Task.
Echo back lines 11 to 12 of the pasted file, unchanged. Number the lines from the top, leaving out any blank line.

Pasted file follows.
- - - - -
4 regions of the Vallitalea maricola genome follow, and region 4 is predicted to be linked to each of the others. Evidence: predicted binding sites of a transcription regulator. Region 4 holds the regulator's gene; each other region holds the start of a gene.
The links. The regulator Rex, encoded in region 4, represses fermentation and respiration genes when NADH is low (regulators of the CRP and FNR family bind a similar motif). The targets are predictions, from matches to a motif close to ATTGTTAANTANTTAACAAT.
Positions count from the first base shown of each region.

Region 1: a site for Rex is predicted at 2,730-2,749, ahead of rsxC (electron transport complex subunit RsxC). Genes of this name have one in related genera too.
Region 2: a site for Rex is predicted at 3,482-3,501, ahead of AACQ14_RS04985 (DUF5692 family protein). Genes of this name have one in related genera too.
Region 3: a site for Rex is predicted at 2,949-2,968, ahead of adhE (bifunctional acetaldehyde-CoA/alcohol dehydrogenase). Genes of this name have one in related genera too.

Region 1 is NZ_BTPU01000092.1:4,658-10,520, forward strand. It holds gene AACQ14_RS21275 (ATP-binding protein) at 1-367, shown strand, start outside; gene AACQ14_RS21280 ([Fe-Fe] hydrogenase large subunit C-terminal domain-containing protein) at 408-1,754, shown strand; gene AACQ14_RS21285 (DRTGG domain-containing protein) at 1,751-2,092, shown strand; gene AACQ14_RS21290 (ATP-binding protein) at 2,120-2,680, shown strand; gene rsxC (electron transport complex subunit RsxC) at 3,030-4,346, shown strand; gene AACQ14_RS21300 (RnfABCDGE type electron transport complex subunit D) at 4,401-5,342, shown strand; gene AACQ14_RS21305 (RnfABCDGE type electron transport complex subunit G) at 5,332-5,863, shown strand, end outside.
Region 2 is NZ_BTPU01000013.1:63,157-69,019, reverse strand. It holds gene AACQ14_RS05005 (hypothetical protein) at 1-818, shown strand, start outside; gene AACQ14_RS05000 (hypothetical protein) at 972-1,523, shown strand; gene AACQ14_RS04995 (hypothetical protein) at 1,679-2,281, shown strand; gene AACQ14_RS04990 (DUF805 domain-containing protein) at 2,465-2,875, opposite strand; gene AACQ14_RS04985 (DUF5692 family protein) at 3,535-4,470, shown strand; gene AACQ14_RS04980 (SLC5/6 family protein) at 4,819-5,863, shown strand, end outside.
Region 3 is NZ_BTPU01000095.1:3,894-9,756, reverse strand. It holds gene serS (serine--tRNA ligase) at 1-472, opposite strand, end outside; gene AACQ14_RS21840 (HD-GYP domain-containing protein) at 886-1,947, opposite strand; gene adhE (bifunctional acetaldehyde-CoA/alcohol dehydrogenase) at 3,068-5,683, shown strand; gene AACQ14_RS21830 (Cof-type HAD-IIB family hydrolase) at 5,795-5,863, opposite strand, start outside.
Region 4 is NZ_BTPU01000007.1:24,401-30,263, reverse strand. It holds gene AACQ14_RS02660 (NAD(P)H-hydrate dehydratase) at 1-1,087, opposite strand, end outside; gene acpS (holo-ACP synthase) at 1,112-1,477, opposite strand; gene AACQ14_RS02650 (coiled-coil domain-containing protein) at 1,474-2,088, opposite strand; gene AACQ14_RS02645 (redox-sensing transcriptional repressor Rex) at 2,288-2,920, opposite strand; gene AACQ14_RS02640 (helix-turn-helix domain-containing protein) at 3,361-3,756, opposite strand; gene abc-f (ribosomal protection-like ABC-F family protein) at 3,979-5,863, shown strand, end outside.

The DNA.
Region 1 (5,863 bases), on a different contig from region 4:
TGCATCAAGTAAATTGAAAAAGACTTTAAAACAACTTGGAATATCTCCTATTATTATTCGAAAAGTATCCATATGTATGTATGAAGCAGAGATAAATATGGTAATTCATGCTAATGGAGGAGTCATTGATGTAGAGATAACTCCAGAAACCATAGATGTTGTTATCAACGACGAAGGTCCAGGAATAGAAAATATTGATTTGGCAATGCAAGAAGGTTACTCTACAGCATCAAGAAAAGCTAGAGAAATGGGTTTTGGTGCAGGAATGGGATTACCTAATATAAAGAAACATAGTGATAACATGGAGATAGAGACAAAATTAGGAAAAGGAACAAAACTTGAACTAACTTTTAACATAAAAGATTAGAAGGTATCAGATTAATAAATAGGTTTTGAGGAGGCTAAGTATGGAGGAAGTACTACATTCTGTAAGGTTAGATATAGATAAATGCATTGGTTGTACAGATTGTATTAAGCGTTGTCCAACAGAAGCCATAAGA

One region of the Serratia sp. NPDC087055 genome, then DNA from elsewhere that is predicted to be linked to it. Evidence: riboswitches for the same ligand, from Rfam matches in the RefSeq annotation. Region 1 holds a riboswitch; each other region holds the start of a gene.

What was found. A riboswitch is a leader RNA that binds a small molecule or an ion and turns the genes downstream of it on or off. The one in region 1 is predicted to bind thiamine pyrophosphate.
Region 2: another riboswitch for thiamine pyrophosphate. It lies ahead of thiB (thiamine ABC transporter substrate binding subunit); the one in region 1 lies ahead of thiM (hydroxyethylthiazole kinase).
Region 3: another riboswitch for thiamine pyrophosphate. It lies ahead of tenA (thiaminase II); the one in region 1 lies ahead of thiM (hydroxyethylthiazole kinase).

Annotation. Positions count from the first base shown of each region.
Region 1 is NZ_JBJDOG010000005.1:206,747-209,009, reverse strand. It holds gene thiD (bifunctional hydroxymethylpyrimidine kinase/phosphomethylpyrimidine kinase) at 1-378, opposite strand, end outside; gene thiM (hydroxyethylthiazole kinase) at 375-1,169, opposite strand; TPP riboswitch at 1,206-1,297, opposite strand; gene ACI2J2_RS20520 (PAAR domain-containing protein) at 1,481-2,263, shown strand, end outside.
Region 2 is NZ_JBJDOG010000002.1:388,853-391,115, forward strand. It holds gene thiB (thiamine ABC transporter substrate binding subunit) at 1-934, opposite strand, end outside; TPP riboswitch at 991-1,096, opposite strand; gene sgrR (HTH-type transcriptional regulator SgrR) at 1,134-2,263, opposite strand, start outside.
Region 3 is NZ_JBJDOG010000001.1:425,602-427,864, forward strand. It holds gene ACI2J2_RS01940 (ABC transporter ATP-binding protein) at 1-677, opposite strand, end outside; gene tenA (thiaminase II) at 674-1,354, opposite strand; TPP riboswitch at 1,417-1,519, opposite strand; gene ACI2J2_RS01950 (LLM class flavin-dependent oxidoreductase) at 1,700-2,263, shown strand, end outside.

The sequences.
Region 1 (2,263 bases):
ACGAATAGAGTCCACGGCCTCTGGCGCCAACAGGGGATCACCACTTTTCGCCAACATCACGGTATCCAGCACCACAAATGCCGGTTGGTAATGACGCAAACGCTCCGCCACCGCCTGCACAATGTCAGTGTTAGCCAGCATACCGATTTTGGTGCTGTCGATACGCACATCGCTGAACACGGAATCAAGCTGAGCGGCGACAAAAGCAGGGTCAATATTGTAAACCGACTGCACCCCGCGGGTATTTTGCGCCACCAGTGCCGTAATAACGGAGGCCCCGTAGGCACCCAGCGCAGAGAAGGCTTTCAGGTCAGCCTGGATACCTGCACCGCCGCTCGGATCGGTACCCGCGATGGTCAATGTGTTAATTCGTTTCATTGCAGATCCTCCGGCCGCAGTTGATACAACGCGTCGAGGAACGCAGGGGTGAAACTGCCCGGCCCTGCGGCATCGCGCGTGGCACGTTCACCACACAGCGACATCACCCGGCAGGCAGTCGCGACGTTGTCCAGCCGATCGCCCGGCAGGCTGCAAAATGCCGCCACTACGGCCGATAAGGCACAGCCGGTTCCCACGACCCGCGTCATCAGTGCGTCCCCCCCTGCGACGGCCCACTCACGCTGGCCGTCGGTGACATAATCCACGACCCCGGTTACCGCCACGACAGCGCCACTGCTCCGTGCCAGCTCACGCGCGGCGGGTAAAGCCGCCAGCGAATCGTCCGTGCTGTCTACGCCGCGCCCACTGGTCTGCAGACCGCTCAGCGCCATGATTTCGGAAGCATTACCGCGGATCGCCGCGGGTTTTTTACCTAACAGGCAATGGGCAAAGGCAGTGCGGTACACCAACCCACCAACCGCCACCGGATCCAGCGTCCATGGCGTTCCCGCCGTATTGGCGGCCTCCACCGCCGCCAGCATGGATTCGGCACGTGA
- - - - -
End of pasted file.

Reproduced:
The DNA.
Region 1 (5,863 bases), on a different contig from region 4: